But Tess is no virgin. Or some lunkhead teenager -- she knows where babies come from. She’s a grown-up woman, able to make up her own mind. In a world of hard-boiled superdicks (and janes) with their chiselled-out-of-granite moral codes and Uzi-toting sidekicks, Tess is the weird, messed up kid sister we all had – or wish we did. She's loyal to a fault, opinionated, funny, clumsy and alternately endearing and enfuriating, honourable and sly, a high-minded idealist only half a step away from telling fart jokes, the accident constantly waiting to happen. She's not Everywoman, so much as Anywoman, hrr life ruled as much by accident as carefully made plans. So it seems only natural that eventually she’d end up unexpectedly pregnant, despite all precautions.
Even better, we’ll all be able to follow along, because Laura’s not going to do this in a short story tucked away in an anthology, or even in a novel which not-so-loyal readers may or may not buy (although Laura’s become such a contender on the bestseller lists lately it’s hard to believe anyone doesn’t buy – or at least know of -- her books).
Nope, Tess’ birthing pains are being played out in as high-profile and public a literary forum as possible – they’re being serialized in The New York Times Magazine, beginning with the Spetember 7 issue and running until, well, until it doesn’t (actually, Laura says it will run for 15 episodes, which means that it should be wrapping up about the same time this year does... and you can even read it for free, as far as I know, online. without being a subscriber.
Think of it: a weekly serialization of one of the ballsiest tales a P.I. will be involved in this year, by one of the genre’s best selling authors. With the Sunday Times wrapped around it. Lippmann and her husband, both ex-newshawks (he does some TV show called THE WIRE), must be rather pleased. Or something.
As Ronnie Hawkins once put it in The Last Waltz, “Big time, Robbie, big time.”
As the story kicks in, Tess, already into her third trimester, is bitching to his best gal pal Whitney that she’s being held hostage, and demanding wine and pizza, while Crow, the father to be, hovers like a mother hen, wrapping her in a quilt and generally driving her crazy. Bed-bound, Tess demands a pair of binoculars and busies herself watching people walk their dogs in the park across the street. Her attention is piqued in particular by a girl in a green raincoat and her dog. And then one day, the girl doesn't show. Think Jimmy Stewart in Rear Window, trying to deal with a possible murder and, not a broken leg, but high blood pressure and fluid retention.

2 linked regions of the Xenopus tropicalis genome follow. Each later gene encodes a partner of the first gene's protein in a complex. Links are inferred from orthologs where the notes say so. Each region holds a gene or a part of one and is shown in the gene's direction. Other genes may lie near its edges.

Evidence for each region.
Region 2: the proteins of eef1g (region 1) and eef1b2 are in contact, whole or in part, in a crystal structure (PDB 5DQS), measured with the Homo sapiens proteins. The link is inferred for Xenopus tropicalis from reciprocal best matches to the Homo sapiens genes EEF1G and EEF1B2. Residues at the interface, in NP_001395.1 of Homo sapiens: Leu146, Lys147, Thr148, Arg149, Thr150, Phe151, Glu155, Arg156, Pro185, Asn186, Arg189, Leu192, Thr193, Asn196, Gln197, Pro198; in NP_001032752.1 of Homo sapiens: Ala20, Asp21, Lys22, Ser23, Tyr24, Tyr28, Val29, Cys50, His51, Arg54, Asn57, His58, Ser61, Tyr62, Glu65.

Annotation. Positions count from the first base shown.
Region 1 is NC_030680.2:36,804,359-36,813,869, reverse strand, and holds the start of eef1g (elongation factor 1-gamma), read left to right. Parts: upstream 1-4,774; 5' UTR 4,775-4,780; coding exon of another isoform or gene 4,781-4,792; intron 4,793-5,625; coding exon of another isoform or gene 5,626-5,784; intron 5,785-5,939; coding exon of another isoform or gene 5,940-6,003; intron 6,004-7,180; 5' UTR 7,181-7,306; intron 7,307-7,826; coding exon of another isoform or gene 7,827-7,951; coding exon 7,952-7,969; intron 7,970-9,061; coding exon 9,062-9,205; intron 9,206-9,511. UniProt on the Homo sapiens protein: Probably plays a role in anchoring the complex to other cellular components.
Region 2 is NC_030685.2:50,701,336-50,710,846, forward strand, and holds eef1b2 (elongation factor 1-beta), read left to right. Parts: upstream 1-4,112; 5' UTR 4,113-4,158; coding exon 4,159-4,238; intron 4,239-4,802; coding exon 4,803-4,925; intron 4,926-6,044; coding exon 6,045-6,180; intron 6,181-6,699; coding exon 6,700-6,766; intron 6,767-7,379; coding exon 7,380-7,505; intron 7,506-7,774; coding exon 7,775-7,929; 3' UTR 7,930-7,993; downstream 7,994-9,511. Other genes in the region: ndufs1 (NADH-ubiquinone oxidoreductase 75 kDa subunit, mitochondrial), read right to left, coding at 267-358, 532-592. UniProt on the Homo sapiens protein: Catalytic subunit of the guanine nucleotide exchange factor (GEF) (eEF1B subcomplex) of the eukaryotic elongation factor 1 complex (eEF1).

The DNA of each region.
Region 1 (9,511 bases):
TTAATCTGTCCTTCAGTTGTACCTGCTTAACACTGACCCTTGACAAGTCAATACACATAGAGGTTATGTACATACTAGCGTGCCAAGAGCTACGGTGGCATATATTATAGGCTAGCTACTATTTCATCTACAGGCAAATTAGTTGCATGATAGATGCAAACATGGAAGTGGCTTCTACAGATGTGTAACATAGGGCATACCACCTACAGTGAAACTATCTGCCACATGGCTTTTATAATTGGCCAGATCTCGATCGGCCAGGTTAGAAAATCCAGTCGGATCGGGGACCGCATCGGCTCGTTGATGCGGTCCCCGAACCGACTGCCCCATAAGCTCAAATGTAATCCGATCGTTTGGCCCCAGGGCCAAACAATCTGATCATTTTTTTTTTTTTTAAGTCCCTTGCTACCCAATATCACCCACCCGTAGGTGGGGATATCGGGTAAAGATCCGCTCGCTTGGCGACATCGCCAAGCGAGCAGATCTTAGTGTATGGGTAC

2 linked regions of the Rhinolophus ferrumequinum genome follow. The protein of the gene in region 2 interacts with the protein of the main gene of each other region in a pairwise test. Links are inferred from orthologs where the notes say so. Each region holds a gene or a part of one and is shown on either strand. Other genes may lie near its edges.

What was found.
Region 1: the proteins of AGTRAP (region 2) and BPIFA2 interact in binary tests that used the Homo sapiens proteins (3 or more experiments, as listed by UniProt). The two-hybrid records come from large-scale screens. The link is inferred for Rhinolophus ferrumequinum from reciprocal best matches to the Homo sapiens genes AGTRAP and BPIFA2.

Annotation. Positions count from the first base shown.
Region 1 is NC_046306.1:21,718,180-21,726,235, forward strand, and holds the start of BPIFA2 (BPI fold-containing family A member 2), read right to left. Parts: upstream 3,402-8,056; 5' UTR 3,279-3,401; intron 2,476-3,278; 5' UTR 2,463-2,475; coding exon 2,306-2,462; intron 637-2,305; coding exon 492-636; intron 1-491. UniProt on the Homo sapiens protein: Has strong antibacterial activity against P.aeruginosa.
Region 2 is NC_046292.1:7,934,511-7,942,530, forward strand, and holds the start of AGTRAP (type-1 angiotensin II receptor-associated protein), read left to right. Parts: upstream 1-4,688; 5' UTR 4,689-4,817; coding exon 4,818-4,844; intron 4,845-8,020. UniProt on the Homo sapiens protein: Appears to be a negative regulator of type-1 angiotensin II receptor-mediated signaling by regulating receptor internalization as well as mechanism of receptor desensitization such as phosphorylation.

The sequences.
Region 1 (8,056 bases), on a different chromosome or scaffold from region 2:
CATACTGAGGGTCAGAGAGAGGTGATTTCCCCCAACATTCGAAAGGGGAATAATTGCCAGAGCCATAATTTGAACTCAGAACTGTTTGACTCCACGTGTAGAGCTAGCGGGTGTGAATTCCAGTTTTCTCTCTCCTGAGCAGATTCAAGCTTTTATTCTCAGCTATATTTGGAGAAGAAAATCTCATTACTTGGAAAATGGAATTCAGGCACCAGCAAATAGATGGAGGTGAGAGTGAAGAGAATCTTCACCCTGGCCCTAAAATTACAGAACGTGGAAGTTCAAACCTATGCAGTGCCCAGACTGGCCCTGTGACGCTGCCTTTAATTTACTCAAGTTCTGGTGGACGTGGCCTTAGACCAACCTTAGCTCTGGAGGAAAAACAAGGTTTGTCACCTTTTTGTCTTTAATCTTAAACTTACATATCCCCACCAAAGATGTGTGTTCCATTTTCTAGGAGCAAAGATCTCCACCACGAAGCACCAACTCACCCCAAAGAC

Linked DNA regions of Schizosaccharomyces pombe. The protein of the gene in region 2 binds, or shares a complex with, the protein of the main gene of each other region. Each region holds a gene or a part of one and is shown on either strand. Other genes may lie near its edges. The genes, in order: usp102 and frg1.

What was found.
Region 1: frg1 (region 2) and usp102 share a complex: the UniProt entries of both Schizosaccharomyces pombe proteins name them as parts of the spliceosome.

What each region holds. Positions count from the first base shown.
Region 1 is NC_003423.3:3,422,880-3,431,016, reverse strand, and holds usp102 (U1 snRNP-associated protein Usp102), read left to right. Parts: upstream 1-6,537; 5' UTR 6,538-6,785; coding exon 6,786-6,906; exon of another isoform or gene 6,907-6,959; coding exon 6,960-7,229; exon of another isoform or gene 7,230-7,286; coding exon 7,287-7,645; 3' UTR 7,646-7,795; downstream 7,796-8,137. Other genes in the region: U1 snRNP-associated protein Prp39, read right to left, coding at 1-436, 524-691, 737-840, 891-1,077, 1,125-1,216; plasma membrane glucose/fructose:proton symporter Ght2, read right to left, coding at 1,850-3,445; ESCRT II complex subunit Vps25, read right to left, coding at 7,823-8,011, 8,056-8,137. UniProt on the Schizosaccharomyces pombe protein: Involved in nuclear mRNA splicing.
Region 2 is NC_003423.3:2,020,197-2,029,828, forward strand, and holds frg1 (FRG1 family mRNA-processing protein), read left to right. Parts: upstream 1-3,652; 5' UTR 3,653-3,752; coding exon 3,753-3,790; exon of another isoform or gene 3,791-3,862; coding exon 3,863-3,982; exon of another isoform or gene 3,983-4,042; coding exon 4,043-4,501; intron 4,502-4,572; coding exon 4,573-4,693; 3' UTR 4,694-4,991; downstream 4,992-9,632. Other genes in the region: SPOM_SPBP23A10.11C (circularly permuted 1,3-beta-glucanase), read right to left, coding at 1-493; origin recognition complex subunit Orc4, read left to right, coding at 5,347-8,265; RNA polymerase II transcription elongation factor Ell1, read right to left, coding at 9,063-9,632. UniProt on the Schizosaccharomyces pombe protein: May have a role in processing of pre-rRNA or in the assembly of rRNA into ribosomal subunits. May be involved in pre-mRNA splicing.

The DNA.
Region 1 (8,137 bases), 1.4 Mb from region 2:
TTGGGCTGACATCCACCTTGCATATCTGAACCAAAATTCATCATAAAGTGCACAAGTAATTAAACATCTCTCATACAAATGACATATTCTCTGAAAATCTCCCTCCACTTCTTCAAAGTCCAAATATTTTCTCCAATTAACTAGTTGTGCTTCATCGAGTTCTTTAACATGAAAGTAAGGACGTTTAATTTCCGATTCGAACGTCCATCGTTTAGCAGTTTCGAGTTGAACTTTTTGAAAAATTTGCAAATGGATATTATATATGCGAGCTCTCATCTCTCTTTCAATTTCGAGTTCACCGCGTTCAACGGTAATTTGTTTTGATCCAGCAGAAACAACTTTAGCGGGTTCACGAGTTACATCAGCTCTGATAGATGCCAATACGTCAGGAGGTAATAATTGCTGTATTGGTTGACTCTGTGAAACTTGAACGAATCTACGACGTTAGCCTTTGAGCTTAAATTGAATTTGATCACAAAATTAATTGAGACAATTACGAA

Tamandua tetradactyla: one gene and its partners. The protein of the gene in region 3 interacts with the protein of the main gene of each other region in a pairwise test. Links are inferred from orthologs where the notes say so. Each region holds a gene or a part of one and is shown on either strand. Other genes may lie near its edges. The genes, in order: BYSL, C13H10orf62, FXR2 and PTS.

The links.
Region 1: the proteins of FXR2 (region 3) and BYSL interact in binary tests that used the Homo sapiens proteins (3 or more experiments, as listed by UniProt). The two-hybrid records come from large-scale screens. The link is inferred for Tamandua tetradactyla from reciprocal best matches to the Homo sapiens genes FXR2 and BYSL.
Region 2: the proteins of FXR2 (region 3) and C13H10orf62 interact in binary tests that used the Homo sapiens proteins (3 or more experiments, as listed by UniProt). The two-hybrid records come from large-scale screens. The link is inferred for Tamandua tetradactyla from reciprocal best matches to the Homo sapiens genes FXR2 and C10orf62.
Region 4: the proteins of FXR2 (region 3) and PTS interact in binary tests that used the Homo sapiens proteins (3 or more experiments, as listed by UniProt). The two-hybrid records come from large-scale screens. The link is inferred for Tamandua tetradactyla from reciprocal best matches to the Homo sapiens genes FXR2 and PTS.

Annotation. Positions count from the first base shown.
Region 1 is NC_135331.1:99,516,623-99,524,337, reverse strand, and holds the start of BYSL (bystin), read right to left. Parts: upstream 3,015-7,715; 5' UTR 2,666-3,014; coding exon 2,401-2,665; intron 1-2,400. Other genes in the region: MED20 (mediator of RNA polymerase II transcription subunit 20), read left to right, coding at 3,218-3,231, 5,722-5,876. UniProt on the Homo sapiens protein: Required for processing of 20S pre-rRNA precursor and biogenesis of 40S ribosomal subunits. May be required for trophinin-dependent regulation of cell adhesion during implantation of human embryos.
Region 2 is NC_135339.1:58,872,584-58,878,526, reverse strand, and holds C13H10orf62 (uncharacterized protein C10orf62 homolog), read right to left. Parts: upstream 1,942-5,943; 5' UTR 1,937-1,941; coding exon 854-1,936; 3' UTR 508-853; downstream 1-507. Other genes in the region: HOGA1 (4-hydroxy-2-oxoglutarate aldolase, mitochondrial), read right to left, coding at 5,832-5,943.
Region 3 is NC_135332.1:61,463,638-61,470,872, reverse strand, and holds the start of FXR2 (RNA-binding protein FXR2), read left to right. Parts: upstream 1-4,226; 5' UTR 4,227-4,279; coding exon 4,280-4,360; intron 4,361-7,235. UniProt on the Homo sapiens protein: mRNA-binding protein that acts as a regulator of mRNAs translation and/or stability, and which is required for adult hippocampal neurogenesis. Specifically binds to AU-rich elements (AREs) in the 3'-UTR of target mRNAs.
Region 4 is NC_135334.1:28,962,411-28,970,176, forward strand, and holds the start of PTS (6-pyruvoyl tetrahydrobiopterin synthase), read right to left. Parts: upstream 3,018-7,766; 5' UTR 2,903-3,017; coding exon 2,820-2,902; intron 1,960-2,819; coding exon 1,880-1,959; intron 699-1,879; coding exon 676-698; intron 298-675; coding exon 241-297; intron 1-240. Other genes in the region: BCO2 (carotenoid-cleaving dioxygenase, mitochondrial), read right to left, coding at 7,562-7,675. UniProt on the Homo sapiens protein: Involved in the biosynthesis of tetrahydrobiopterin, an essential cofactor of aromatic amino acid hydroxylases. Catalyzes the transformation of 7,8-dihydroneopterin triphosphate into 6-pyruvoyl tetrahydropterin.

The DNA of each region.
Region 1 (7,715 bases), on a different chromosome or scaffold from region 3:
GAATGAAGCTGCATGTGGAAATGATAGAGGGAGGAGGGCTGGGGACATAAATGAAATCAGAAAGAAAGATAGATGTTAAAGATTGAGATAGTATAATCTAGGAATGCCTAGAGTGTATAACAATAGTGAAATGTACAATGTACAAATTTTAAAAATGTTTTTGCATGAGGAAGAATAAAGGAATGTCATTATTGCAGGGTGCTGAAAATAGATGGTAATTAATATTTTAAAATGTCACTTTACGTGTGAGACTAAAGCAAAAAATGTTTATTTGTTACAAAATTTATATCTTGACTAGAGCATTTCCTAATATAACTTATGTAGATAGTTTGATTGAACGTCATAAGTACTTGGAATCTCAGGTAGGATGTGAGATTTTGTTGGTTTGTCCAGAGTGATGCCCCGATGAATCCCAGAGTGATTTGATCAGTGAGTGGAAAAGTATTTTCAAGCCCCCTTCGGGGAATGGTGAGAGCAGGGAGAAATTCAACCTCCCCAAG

You big tough, steely-eyed gents want gritty realism? Forget back alleys, mean streets and automatic weapons, and try to take on talk of diaphrams, preeclampsia and daycare.
I've read a lot of P.I. stuff, and a lot of series, but this has got to be one of the ballsiest moves in the genre since Chandler tried to marry off Marlowe. "The idea has been rattling around for a while," Lippman confesses, "I thought it would definitively end the series; I was less sure at the end, but I don't know where Tess will go. When I was asked to write a proposal, I saw instantly that I would have lots of folks coming to Tess's sick room, talking about love and family."
Indeed. It's going to be a high-wire balancing act, but if anyone can pull this off without getting cute, or turning this into a Lifetime movie-of-the-week, it's her.
Will Crow videotape the birth? Or, more likely, will Tess have to shoot him to get him out of there? And what happened to the girl in the green coat?
I'm not sure -- and Laura's not telling -- but I'm know what I'm doing every Sunday morning for the next few months, as soon as the coffee is made...
And Tess? Yes, this columnist does accept chocolate cigars.